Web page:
Passions And Tempers: A History Of The Humors, by Noga Arikha
I was loaned this book by a fellow researcher into matters of creativity, and the book is a fascinating and interesting one that discusses the way that humours were ancient and remain with us today as a way of explaining the health of the body and mind in a holistic fashion. This book is like an hors d’oeuvre to a multi-course feast that one would want to read at considerably more length. The author admits that there is a whole lot more material, including the shared Eastern commitment to a humoural theory that mirrors in many ways that of the Western tradition barely discussed here, that could have been written that wasn’t. And, like many books, the author writes about Galen’s thoughts concerning creativity and its relationship to personality, but the primary sources are hard to track down here for mere mortals like this reader. At any rate, given the influence of the theory of humours in contemporary personality theory and even in the way we still engage in psychological practice, this book touches on some important matters that the reader would do well to take seriously concerning the way in which we still see the human body and psyche in terms that relate to a theory that has been more or less subrosa for centuries now.
This book is about 300 pages long and is divided into seven chapters, each of which has quite a few subsections. The book begins with acknowledgments, a list of illustrations, a prologue, and a note on terminology. After that the author discusses the ancient insights regarding humours from the sixth century BC to the second century AD and showed that things were pretty nuanced early on (1). After that there is a discussion of the classical trail of essences in Western philosophy and Medicine through the middle ages in Byzantium and the Arab world (2) and then the influence of miracles and scholasticism on Western Europe during that same time period (3). The author discusses melancholy and the importance of the Renaissance (4) before turning to discuss the nature of blood and airs during the not particularly scientific scientific revolution that took place in the seventeenth century and opened the way to unproductive dualism (5). After that the author discusses passions and the nerves in the brain looking at the birth of modernity and the creation of psychiatry up to the nineteenth century (6) before ending with a discussion of contemporary humors as the neurological and pharmacological self (7) in the present age, after which the book ends with endnotes, references, picture credits, and an index.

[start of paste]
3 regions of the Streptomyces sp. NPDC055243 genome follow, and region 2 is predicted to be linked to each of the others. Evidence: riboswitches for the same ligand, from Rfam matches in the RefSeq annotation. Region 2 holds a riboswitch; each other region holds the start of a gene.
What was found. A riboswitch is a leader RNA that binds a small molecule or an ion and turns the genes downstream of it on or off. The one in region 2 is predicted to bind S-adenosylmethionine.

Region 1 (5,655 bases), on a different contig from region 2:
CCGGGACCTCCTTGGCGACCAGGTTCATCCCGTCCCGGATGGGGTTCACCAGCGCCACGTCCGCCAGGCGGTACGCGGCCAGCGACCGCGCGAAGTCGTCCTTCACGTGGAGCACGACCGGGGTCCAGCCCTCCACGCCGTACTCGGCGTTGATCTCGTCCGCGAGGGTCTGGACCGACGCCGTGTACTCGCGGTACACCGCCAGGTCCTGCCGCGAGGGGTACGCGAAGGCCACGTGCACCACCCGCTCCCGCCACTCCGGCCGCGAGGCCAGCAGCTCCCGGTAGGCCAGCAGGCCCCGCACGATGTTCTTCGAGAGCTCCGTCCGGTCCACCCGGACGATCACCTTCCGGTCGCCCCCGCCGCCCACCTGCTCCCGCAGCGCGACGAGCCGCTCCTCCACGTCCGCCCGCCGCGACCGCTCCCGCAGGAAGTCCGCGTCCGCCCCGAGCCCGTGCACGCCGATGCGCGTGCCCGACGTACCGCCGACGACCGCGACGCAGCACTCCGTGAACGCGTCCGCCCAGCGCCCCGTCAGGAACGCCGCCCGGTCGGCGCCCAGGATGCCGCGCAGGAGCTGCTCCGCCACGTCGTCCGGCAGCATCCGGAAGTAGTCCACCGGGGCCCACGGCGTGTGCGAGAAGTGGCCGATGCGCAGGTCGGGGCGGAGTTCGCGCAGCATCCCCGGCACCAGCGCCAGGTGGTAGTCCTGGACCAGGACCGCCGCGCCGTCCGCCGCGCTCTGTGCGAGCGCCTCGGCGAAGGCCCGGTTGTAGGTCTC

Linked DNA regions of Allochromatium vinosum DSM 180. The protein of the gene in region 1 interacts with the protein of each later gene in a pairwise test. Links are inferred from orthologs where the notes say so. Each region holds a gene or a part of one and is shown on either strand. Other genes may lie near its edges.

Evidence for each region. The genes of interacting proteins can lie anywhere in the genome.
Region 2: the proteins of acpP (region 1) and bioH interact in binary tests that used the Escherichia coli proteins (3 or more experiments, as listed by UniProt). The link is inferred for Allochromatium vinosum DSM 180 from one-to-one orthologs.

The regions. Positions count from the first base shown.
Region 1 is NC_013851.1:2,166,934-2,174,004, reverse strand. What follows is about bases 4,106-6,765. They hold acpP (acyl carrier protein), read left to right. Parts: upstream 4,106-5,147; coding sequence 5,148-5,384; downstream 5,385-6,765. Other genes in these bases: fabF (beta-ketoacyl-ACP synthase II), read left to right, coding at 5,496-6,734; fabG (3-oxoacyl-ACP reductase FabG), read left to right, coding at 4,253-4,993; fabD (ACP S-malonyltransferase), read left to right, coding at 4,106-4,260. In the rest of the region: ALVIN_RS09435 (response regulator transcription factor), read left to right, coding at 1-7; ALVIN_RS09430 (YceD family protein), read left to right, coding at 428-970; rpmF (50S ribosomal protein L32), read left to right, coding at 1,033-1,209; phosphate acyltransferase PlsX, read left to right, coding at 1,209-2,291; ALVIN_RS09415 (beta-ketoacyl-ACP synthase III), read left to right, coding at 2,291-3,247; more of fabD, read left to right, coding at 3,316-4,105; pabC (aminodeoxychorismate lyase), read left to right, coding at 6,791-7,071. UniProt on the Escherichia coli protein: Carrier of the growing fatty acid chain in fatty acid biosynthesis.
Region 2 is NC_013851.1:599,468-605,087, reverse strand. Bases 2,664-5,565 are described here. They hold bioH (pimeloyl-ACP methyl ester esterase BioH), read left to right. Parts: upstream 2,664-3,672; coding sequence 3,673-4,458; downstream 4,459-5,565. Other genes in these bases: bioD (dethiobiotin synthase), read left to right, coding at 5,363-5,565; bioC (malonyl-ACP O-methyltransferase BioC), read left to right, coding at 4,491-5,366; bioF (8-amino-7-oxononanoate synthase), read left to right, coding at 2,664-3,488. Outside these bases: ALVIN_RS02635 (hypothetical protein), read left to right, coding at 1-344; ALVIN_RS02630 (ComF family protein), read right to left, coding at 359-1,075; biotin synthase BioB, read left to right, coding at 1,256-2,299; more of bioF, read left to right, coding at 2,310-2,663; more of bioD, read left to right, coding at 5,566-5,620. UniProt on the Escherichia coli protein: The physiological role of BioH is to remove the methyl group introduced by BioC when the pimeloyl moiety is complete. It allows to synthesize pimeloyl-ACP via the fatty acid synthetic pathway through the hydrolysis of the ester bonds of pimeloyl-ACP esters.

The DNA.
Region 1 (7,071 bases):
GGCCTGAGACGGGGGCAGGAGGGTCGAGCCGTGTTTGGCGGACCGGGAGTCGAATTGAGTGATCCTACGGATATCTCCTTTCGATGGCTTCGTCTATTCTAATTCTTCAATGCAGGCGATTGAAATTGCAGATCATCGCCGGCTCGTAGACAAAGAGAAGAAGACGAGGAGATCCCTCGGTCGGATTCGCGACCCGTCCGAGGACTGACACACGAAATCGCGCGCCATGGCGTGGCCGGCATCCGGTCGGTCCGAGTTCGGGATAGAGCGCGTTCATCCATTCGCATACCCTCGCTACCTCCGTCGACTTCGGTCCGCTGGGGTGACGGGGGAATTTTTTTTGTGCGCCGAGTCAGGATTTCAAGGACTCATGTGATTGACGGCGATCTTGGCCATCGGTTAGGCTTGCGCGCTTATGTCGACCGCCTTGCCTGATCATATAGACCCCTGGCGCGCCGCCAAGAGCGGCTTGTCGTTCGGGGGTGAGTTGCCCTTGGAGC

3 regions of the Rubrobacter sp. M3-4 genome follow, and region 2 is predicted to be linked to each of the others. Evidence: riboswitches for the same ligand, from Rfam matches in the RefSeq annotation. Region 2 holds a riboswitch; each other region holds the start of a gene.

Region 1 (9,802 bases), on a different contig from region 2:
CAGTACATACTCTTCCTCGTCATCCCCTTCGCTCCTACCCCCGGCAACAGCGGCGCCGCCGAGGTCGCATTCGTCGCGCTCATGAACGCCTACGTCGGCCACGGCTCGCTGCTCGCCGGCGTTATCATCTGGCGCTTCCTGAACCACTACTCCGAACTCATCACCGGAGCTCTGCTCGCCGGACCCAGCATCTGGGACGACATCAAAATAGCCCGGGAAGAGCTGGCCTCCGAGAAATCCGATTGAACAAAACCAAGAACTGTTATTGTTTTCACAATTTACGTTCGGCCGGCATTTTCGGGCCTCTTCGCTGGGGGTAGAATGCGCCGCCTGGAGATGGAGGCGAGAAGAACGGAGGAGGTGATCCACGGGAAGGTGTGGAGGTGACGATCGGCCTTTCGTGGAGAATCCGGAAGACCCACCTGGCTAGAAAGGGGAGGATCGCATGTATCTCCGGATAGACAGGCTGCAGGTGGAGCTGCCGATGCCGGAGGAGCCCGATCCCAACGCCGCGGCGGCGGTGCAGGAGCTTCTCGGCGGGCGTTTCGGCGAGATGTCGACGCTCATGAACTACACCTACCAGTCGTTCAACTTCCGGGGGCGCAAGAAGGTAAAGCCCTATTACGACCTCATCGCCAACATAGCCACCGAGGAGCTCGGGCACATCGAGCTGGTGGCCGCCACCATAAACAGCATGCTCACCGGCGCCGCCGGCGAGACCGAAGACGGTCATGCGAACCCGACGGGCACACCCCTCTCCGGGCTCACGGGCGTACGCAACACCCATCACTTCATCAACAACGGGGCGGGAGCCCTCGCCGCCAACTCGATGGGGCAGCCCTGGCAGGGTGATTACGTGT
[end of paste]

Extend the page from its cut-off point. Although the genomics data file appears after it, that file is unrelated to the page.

This book is interesting for a variety of reasons. For one, it is the sort of book that encourages the reader to look up other sources about humoral theory as well as to consider the broader circumstances of health as it has existed throughout history. The author makes it pretty clear that medical professionals throughout the history of the West have frequently been a coin-flip level of skill at most and sometimes actively harmful in most cases. Sadly, that remains true at present as well. The way that the book weaves together so many of the different implications of medical theory and the way that things can become embedded within language because they have been used for so long is quite fascinating as well. One would wish that this book was not only one volume but a long series of volumes, but that might be a bit of overkill for some people when it comes to reading about this subject material. That was not the case for me though because this book clearly left me wanting a lot more.